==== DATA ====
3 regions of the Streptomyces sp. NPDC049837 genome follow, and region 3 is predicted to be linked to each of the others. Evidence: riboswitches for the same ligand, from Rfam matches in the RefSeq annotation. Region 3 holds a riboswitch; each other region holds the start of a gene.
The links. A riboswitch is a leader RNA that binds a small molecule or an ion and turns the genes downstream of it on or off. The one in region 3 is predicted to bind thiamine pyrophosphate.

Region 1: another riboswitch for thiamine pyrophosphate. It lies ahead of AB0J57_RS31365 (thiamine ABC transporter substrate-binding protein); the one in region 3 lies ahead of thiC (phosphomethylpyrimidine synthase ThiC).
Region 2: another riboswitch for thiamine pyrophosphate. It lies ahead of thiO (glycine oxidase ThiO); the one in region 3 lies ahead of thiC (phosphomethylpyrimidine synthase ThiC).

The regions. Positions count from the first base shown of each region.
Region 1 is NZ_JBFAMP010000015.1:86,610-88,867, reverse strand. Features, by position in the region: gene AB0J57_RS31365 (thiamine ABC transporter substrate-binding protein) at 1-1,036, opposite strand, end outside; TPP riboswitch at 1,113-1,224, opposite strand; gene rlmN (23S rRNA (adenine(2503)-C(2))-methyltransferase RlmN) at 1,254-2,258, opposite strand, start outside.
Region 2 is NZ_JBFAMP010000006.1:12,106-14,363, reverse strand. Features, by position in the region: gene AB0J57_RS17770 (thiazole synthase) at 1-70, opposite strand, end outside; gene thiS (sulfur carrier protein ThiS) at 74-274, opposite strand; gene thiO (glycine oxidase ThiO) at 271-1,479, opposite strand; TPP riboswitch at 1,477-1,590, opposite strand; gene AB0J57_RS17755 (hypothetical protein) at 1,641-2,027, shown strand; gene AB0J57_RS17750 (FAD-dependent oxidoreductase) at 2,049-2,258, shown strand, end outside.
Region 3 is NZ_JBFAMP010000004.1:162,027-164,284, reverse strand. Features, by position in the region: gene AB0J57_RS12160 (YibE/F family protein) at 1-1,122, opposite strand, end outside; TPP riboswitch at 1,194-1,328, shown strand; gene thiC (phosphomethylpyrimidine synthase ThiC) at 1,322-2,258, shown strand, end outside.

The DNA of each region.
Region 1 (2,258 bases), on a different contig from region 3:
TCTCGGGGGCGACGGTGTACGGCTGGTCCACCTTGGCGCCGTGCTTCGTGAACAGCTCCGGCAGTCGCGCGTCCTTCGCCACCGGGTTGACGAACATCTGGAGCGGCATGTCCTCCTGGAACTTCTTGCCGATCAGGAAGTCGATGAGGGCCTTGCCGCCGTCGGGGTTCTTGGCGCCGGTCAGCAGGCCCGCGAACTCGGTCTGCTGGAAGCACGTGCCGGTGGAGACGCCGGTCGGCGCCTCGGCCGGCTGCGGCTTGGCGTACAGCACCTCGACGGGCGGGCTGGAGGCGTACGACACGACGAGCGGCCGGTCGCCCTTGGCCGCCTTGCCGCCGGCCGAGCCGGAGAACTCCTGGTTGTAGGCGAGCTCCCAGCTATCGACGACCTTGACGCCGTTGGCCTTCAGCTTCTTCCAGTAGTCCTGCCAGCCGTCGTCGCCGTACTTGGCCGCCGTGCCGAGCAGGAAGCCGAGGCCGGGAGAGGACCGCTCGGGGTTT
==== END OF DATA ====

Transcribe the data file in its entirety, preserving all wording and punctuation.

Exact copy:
3 regions of the Streptomyces sp. NPDC049837 genome follow, and region 3 is predicted to be linked to each of the others. Evidence: riboswitches for the same ligand, from Rfam matches in the RefSeq annotation. Region 3 holds a riboswitch; each other region holds the start of a gene.
The links. A riboswitch is a leader RNA that binds a small molecule or an ion and turns the genes downstream of it on or off. The one in region 3 is predicted to bind thiamine pyrophosphate.

Region 1: another riboswitch for thiamine pyrophosphate. It lies ahead of AB0J57_RS31365 (thiamine ABC transporter substrate-binding protein); the one in region 3 lies ahead of thiC (phosphomethylpyrimidine synthase ThiC).
Region 2: another riboswitch for thiamine pyrophosphate. It lies ahead of thiO (glycine oxidase ThiO); the one in region 3 lies ahead of thiC (phosphomethylpyrimidine synthase ThiC).

The regions. Positions count from the first base shown of each region.
Region 1 is NZ_JBFAMP010000015.1:86,610-88,867, reverse strand. Features, by position in the region: gene AB0J57_RS31365 (thiamine ABC transporter substrate-binding protein) at 1-1,036, opposite strand, end outside; TPP riboswitch at 1,113-1,224, opposite strand; gene rlmN (23S rRNA (adenine(2503)-C(2))-methyltransferase RlmN) at 1,254-2,258, opposite strand, start outside.
Region 2 is NZ_JBFAMP010000006.1:12,106-14,363, reverse strand. Features, by position in the region: gene AB0J57_RS17770 (thiazole synthase) at 1-70, opposite strand, end outside; gene thiS (sulfur carrier protein ThiS) at 74-274, opposite strand; gene thiO (glycine oxidase ThiO) at 271-1,479, opposite strand; TPP riboswitch at 1,477-1,590, opposite strand; gene AB0J57_RS17755 (hypothetical protein) at 1,641-2,027, shown strand; gene AB0J57_RS17750 (FAD-dependent oxidoreductase) at 2,049-2,258, shown strand, end outside.
Region 3 is NZ_JBFAMP010000004.1:162,027-164,284, reverse strand. Features, by position in the region: gene AB0J57_RS12160 (YibE/F family protein) at 1-1,122, opposite strand, end outside; TPP riboswitch at 1,194-1,328, shown strand; gene thiC (phosphomethylpyrimidine synthase ThiC) at 1,322-2,258, shown strand, end outside.

The DNA of each region.
Region 1 (2,258 bases), on a different contig from region 3:
TCTCGGGGGCGACGGTGTACGGCTGGTCCACCTTGGCGCCGTGCTTCGTGAACAGCTCCGGCAGTCGCGCGTCCTTCGCCACCGGGTTGACGAACATCTGGAGCGGCATGTCCTCCTGGAACTTCTTGCCGATCAGGAAGTCGATGAGGGCCTTGCCGCCGTCGGGGTTCTTGGCGCCGGTCAGCAGGCCCGCGAACTCGGTCTGCTGGAAGCACGTGCCGGTGGAGACGCCGGTCGGCGCCTCGGCCGGCTGCGGCTTGGCGTACAGCACCTCGACGGGCGGGCTGGAGGCGTACGACACGACGAGCGGCCGGTCGCCCTTGGCCGCCTTGCCGCCGGCCGAGCCGGAGAACTCCTGGTTGTAGGCGAGCTCCCAGCTATCGACGACCTTGACGCCGTTGGCCTTCAGCTTCTTCCAGTAGTCCTGCCAGCCGTCGTCGCCGTACTTGGCCGCCGTGCCGAGCAGGAAGCCGAGGCCGGGAGAGGACCGCTCGGGGTTT